The following notes of a typical test will illustrate the method of calculating the consumption of cyanide and lime:
- Ore—400 grams.
- Lime added—0.94 gram hydrated lime = 0.65 gram CaO.
- Solution—1000 cc (950 cc H2O, 50 cc 1.0 per cent NaCN solution).
- Solution strength to be maintained at about 0.05 per cent NaCN and 0.025 per cent CaO.
10:00 A.M.—25 cc taken out for titration, giving 0.042 per cent NaCN, 0.022 per cent CaO.
The solution is now brought back to a volume of 1000 cc having a strength of 0.05 per cent NaCN and 0.025 per cent CaO.
975 cc at 0.042 per cent NaCN = 0.41 gram NaCN; 1000 cc of solution should contain 0.50 gram NaCN; therefore, add 0.09 gram NaCN or 9 cc 1 per cent NaCN solution and 16 cc H2O.
975 cc at 0.022 per cent CaO = 0.21 gram CaO; 1000 cc of solution should contain 0.25 gram; therefore, add 0.04 gram 100 per cent CaO or 0.04/0.69 = 0.058 gram hydrated lime.
1:00 P.M.—25 cc taken out for titration, giving 0.048 per cent NaCN and 0.02 per cent CaO.
The cyanide strength is close enough to that desired so that no correction is necessary. The protective alkalinity, however, is lower than desired and is raised as follows:
975 cc at 0.02 per cent CaO = 0.195 gram CaO. This amount subtracted from 0.250 gram (1000 cc at 0.025 per cent) = 0.055 gram; therefore, 0.055/0.69 or 0.08 gram hydrated lime is required. As the pulp may be expected to continue to consume lime for the next few hours, a slight excess over the theoretical amount may be added, say a total of 0.10 gram. Then, 25 cc of water is added to bring the volume of solution back to 1000 cc.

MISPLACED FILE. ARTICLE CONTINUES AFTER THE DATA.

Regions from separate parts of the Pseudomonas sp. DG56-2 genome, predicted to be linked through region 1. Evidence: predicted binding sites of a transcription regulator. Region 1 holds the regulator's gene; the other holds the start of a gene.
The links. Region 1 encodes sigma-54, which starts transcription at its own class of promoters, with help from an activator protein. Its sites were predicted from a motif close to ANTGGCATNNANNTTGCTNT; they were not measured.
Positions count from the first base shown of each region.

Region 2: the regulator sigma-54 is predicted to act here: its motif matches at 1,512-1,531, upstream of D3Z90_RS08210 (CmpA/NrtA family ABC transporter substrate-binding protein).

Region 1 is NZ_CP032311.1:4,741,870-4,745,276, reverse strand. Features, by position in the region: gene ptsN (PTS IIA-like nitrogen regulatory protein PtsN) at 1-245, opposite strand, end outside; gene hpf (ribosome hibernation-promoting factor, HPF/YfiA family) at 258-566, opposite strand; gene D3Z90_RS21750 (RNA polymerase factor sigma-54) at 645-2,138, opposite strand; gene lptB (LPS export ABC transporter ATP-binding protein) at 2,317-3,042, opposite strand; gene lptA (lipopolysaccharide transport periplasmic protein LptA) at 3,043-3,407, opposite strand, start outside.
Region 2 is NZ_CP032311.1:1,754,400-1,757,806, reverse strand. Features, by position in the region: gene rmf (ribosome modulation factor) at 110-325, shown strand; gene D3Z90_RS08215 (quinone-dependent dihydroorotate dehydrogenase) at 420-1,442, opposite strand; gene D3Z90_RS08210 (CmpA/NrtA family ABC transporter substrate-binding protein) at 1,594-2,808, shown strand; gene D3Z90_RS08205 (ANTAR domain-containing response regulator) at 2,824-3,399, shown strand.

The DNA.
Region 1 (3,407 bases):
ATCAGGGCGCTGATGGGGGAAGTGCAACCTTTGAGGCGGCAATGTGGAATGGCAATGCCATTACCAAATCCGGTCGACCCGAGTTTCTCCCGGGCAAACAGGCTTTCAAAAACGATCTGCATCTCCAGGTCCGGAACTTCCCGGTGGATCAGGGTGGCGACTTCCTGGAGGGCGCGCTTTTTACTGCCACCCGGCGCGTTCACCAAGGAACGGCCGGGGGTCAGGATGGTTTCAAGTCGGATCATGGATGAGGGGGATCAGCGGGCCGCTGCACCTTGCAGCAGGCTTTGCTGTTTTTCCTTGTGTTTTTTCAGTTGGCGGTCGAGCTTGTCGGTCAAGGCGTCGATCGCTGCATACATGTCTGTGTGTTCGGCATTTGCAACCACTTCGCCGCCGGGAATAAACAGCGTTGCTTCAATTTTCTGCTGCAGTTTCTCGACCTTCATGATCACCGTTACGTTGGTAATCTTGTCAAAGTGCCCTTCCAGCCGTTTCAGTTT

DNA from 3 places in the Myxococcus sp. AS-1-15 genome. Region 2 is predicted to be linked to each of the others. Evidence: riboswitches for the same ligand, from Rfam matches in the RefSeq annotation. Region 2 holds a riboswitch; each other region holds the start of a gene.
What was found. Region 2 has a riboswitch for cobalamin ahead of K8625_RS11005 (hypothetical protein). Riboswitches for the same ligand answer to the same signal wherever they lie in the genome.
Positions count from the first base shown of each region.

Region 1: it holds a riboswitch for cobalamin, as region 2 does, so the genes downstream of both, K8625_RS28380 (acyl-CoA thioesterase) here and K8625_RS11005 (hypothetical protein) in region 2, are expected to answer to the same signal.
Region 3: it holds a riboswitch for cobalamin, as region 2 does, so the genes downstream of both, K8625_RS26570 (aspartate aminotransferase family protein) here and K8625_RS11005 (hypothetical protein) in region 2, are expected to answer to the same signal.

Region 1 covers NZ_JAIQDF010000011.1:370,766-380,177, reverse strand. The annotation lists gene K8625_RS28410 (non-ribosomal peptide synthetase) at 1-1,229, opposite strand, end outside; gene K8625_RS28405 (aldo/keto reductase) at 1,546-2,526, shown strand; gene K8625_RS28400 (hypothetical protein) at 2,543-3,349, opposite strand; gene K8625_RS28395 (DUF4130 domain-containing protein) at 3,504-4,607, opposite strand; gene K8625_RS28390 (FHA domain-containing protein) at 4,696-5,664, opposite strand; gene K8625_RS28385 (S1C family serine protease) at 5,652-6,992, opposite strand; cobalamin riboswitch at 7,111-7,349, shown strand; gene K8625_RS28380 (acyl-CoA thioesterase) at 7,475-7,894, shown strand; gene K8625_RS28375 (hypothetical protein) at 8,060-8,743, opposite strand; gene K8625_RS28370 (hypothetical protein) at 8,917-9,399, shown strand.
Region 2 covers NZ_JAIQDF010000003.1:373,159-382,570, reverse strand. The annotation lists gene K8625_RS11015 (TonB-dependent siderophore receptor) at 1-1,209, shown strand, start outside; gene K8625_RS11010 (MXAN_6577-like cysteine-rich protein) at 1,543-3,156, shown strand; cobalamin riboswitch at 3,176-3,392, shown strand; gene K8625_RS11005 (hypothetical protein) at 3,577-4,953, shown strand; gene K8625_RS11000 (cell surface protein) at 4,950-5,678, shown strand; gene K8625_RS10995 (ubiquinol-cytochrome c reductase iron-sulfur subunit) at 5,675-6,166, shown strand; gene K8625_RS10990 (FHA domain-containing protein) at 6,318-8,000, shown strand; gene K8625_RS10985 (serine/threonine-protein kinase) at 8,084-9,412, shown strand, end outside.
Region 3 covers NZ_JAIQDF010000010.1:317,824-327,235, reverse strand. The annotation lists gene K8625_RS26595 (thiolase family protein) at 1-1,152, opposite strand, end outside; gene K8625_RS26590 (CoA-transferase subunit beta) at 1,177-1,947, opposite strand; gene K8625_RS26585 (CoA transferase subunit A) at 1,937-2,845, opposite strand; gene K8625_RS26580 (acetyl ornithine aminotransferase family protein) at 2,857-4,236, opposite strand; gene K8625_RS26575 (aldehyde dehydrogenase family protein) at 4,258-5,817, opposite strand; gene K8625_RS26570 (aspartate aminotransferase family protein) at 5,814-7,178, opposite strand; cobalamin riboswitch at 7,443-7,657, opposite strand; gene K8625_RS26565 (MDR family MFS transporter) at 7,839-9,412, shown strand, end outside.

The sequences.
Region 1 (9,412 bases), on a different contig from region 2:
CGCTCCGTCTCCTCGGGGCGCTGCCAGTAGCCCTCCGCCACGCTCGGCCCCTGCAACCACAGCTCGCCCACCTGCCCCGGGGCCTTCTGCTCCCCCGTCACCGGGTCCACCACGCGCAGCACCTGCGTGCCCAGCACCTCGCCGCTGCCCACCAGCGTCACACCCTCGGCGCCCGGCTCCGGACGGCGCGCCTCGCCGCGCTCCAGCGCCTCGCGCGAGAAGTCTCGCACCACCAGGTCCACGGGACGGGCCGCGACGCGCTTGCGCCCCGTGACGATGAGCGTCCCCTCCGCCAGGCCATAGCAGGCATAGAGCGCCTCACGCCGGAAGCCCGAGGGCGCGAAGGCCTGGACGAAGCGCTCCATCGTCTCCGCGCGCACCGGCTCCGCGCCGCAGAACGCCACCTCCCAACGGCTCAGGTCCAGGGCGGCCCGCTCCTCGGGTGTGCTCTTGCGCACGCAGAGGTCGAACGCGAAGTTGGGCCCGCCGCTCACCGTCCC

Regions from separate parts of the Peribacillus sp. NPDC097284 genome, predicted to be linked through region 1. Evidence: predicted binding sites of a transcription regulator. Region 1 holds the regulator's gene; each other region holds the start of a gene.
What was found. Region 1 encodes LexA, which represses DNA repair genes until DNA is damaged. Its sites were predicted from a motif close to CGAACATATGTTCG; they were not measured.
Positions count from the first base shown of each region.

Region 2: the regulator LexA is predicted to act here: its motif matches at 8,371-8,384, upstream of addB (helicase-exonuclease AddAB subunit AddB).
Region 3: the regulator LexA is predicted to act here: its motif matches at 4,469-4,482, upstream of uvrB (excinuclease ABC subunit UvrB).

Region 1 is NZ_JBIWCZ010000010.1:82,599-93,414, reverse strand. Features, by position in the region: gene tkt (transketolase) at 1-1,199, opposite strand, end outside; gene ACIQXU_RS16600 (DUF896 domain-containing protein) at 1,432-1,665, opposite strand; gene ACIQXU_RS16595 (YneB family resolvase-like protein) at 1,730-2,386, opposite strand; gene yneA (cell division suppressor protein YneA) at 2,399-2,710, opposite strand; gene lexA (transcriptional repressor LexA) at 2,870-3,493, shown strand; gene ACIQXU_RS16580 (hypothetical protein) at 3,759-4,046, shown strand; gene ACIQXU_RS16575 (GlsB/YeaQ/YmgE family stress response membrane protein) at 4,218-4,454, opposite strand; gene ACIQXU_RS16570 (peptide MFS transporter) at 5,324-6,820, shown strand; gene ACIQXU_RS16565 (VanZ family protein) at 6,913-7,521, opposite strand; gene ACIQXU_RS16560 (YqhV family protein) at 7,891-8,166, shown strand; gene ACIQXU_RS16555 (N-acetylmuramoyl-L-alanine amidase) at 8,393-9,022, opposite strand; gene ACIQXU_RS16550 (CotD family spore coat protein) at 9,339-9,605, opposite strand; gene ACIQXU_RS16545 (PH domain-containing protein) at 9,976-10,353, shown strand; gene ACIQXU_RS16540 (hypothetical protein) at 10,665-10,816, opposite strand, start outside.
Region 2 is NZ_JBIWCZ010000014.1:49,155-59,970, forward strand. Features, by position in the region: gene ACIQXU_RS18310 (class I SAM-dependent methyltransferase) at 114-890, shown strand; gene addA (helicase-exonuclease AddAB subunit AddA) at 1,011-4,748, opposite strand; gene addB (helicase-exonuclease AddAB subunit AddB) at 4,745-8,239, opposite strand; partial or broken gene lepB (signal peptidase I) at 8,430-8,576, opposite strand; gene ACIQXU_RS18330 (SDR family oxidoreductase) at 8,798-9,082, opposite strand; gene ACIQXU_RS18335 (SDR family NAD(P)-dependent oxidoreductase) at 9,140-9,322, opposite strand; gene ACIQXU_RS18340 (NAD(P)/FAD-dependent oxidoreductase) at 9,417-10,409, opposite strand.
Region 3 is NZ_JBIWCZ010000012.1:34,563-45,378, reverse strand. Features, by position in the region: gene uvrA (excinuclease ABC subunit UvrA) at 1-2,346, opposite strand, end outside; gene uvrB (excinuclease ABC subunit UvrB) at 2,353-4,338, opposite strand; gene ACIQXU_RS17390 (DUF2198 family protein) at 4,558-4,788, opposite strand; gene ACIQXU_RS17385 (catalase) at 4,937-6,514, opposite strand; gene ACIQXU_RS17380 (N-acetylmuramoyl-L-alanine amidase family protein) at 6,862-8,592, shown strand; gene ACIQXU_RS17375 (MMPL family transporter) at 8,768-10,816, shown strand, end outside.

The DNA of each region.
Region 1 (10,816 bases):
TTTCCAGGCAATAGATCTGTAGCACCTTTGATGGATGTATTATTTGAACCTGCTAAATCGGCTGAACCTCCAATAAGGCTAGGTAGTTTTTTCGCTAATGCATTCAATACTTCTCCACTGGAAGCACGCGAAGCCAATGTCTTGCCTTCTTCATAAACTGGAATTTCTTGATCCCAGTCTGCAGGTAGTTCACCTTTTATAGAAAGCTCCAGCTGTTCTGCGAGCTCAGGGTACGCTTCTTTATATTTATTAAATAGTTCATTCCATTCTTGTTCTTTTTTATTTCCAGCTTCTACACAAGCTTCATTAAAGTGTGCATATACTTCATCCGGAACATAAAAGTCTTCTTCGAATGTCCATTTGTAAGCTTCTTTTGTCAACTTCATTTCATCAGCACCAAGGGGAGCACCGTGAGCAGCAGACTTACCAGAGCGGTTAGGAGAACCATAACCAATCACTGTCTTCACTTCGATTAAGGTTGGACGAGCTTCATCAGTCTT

9:00 P.M.—25 cc taken out for titration, giving 0.045 per cent NaCN and 0.023 per cent CaO.
To bring the solution to the desired strength there are required 0.50 – 975 x 0.00045 = 0.06 gram NaCN and 0.25 — 975 X 0.00023 = 0.026 gram CaO. As the pulp is now to be left to agitate overnight without further attention, add slightly more than these amounts to take care of consumption, say 0.08 gram NaCN or 8 cc 1.0 per cent solution and
0. 05 gram hydrated lime. Also added 25 minus 8 or 17 cc water to bring the solution volume to 1000 cc.
9:00 A.M.—finish of 24-hr. agitation. The solution titrates 0.049 per cent NaCN and 0.023 per cent CaO.
Results may be calculated as follows:
It may not be necessary or particularly informing to carry out tests to such a detailed degree as that shown. Each experimenter may determine for himself the extent to which it is desirable to correct solution strength and dilution during testing.
Rather than maintain the solution strength at approximately a predetermined figure, some experimenters prefer the more simple method of not making corrections of the solution during the period of agitation, starting with a solution high enough in cyanide and lime so that at the end of the period the solution is considered to be adequate. Such a procedure, however, is open to objection on the ground that the solution may be too strong at the beginning and too weak at the end, and these conditions may lead to erroneous deductions.
Series Gold Leach Testing